Finding and bringing on new hires is a time consuming and costly process. From advertising the position to screening candidates to interviewing potential employees, it's an awful lot for one person to handle. What's more, having only a single hiring manager may not be the best strategy to find the right person for the job.
That's why many companies are moving away from the traditional, top-down hiring of having one person responsible for the whole process, and instead are taking a more collaborative approach. Some companies form teams which can include HR, upper management, hiring managers, direct supervisors, and maybe even co-workers, all of whom share opinions and thoughts on candidates' potential with the company. And they're seeing huge benefits from it.
Here at Workpop, we've looked at the data that's been collected from our hiring and screening platform thus far in 2017 to learn all we can about the best ways to collaborate on the hiring process. From the thousands of companies that use our platform, 21 percent of businesses have multiple employees working and communicating with job candidates. Of these, 18 percent have three or more people directly collaborating through the platform. This shows that even from the very beginning of the hiring process, many businesses already have people working together to try to find the right employee to hire.
Chances are, when a collaborative hiring process is used, the company benefits from it. Collaborative hiring can improve results, productivity, and retention, all things that impact your company's bottom line in a powerful way.
Here are just some of the reasons why collaborating when it comes to new hires can have such an impact.
It Gives a Diverse Viewpoint
In traditional hiring methods, one person, the hiring manager, is the only one who screens job candidates, engages with them, and makes the ultimate decision of who gets the job offer. But with collaborative hiring, there's a whole team involved. This not only takes the pressure off of the hiring manager, but gives the company a more diverse approach to hiring the right person. Multiple people's opinions and ideas are considered, eliminating biases that the hiring manager may unknowingly hold. It's also more likely that the new hire will work better with the team, some of which may get the opportunity to interact with job candidates, and be better fit with the company as a whole.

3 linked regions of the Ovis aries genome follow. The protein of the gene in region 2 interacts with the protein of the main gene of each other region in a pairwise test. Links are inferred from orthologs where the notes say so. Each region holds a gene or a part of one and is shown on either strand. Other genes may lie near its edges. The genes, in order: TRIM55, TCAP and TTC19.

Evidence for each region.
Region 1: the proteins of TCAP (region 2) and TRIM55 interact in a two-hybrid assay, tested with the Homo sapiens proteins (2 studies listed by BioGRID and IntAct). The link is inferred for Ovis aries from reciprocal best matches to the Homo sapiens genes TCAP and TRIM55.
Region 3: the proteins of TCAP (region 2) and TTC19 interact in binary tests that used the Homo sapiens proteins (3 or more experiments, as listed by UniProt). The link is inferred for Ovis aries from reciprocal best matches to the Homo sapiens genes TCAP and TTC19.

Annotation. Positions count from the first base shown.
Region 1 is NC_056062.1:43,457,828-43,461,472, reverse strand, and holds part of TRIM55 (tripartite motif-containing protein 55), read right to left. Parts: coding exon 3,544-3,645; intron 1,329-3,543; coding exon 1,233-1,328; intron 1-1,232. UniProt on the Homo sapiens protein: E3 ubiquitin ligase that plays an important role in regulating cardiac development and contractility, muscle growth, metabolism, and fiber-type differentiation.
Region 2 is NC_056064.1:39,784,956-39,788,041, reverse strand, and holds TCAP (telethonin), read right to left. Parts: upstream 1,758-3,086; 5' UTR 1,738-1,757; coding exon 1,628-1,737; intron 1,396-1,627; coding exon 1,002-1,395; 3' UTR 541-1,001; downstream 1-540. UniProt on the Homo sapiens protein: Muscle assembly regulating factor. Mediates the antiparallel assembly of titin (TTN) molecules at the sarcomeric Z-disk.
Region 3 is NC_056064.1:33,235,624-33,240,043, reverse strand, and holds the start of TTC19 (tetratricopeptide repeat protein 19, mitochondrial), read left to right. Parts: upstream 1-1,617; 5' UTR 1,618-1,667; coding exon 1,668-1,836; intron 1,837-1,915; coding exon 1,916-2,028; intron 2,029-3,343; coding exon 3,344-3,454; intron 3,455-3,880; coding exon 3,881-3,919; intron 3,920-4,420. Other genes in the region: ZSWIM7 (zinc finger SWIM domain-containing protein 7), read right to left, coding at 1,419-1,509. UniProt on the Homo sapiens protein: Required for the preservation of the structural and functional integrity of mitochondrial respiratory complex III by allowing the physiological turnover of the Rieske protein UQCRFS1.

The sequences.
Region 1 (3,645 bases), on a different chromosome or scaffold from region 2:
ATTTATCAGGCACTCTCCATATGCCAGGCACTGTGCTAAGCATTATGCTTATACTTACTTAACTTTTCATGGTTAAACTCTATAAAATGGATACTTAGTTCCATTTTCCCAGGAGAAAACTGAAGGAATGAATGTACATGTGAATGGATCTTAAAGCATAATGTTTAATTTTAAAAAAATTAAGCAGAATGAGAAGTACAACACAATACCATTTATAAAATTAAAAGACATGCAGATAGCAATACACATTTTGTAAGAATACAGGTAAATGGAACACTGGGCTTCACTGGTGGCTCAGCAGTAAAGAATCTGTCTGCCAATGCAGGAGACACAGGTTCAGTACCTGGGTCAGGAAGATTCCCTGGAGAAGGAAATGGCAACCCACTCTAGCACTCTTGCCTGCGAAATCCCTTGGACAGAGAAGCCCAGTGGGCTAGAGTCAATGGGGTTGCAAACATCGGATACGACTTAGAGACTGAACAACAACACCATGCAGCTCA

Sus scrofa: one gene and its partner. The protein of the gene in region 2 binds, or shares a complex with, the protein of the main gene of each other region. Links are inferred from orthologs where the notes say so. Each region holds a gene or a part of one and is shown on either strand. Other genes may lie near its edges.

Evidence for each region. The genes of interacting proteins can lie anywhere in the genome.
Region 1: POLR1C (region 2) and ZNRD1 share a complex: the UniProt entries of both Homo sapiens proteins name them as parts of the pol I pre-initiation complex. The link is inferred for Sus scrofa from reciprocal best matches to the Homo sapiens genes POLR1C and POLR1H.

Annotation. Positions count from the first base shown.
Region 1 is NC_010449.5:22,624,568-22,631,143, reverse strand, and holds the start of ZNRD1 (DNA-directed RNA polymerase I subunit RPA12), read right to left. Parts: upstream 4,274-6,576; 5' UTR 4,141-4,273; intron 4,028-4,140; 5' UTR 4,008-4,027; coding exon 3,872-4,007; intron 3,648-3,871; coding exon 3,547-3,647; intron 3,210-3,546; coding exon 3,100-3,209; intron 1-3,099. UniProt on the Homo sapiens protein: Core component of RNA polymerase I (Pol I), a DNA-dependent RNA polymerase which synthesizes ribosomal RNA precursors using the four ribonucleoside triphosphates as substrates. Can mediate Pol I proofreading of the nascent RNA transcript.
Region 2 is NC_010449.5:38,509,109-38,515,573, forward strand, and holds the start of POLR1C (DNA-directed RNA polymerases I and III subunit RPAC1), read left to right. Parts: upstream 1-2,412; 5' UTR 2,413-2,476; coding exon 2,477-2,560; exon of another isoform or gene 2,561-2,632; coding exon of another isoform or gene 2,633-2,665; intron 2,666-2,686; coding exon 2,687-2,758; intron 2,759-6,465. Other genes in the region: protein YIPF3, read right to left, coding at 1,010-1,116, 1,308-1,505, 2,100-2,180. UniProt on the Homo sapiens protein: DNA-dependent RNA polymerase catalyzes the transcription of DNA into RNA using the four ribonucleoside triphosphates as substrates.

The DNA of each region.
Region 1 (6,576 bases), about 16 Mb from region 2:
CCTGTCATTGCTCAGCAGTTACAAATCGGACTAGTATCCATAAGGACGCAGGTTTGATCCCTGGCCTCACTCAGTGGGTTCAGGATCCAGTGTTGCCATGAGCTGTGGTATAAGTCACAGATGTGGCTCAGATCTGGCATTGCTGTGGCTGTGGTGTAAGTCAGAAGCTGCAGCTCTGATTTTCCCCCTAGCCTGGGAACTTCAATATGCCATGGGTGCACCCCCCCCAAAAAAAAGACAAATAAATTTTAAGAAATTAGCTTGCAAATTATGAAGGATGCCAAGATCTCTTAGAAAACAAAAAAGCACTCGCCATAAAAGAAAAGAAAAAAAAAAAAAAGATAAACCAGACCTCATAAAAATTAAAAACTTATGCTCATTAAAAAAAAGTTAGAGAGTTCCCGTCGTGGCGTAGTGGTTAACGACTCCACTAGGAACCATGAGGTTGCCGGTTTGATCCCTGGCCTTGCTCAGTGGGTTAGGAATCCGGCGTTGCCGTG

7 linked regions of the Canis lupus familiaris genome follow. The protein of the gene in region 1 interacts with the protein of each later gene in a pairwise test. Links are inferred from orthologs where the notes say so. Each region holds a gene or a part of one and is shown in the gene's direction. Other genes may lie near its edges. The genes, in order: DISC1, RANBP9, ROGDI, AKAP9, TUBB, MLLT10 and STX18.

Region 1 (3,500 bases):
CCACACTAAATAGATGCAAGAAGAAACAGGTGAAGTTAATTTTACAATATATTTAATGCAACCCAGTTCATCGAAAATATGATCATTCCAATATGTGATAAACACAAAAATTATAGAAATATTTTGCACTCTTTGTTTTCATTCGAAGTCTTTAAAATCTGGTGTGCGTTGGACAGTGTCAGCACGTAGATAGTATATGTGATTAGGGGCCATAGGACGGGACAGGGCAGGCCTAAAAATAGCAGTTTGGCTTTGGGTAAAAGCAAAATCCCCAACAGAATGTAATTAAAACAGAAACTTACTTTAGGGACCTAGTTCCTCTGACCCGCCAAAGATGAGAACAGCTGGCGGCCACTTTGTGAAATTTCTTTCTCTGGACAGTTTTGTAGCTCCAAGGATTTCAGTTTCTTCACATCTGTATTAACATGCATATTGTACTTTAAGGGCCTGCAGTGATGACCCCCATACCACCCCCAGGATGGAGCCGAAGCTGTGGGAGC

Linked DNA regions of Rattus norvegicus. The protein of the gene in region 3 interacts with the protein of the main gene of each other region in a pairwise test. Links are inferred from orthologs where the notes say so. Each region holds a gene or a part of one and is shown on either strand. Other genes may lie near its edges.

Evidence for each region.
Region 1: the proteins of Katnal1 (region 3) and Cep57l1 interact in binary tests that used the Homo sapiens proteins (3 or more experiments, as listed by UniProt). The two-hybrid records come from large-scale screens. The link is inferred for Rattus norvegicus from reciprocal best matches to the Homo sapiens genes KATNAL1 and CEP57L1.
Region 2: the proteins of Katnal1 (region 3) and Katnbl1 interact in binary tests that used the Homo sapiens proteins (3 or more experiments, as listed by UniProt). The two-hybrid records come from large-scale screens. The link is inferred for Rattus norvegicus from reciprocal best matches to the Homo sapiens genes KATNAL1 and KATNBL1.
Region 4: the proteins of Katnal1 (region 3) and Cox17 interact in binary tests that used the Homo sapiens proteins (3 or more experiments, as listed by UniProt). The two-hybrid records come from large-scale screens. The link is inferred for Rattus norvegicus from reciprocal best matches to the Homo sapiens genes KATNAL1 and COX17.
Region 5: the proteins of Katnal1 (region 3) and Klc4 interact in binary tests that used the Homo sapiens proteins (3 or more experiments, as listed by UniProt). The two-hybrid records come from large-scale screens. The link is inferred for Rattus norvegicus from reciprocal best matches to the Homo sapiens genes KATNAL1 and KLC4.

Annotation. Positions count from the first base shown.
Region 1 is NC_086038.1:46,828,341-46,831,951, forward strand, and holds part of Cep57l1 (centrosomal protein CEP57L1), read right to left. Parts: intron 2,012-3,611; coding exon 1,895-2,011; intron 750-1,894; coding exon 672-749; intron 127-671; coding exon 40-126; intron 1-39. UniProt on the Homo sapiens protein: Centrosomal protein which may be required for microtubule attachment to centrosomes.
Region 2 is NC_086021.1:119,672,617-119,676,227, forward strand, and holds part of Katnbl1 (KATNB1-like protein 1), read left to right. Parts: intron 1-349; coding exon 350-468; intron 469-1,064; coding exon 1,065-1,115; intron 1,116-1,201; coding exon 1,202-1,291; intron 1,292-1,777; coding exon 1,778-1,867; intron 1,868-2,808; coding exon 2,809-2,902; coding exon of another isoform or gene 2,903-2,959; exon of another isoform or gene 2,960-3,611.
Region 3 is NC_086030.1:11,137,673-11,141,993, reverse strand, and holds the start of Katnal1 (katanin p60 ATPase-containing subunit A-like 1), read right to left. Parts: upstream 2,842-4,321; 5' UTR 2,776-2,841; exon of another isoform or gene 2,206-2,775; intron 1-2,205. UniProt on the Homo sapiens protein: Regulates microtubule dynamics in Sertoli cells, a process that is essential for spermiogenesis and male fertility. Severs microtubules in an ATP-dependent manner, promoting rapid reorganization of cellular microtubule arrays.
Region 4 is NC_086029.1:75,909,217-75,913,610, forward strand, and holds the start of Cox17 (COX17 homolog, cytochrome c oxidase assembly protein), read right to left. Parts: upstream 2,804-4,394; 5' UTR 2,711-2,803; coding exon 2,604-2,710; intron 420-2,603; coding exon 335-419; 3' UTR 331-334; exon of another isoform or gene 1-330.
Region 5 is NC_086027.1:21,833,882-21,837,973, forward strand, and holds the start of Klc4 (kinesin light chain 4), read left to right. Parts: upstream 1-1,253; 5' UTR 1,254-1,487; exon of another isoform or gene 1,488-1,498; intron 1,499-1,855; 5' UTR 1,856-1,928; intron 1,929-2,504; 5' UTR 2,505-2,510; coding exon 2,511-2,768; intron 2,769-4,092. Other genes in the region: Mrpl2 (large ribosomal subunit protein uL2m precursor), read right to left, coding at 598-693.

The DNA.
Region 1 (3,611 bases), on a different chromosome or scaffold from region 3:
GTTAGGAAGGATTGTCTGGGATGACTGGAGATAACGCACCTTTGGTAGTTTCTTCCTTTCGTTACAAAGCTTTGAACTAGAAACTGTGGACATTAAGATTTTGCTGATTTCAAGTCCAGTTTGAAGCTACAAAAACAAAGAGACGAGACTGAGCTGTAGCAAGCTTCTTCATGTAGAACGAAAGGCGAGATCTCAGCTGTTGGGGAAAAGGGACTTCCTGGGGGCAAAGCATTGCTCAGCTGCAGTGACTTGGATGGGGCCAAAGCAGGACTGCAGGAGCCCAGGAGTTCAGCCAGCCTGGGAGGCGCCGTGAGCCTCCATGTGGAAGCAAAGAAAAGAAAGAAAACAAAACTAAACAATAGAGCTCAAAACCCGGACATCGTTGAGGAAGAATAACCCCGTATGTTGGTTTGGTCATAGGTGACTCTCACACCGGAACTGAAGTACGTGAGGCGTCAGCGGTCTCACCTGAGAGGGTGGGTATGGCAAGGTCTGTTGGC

It Sells the Company to Job Candidates
In today's job market, top candidates hold a lot of power. And that's why it's important to present a company in the best light possible. Qualified individuals no longer just want a paycheck, but are looking for a rewarding career, a creative outlet, and a team of co-workers that are both intelligent and supportive. So when a company takes a hiring approach that's collaborative, it shows off the best assets the company has, including its employees and team-centered approach.
It Creates a Collaborative Culture
By implementing collaborative hiring, managers are creating a collaborative culture in the workplace. And when businesses embrace this, it's evident in both the success of its employees and the company as a whole. Giants like Google, Facebook, and Apple have shown that taking a team-centered approach to management, from hiring to decision making, improves workplace happiness and increases innovation, and makes them the leading role-models for workplace improvement.
It Increases Employee Retention
Perhaps one of the largest impacts of collaborating the hiring process is the money it saves a company with employee retention. When a potential job candidate is exposed to a range of future coworkers and gains an understanding of company culture and job expectations, he or she gains a clearer, more realistic perspective of what the job is really like. And when that happens, new hires are less likely to become disgruntled, experience dissatisfaction, and are more likely to stay on board with a new job.
It Accelerates the Learning Curve
When a collaborative hiring process is used, new hires accelerate through their first few weeks at a new job. Because they've dealt with multiple employees throughout the hiring and onboarding process, they're more likely to be more comfortable in the new work environment and have already started building camaraderie with fellow coworkers. These same coworkers may take more of an interest in helping the new hire along, especially if they were part of the hiring team. They are more likely to mentor, train, and invest in new hires, improving everyone's workplace experience.
It's Easy to Do
At first, the idea of collaborating on the hiring process may seem difficult, but it's not. Giving hiring teams tools and technology to collaborate is important. On Workpop, they can share notes on applications, rate candidates, and engage in group chats with job applicants all from the platform. This kind of technology keeps things organized, costs down, and can improve the efficiency of the hiring process for all involved.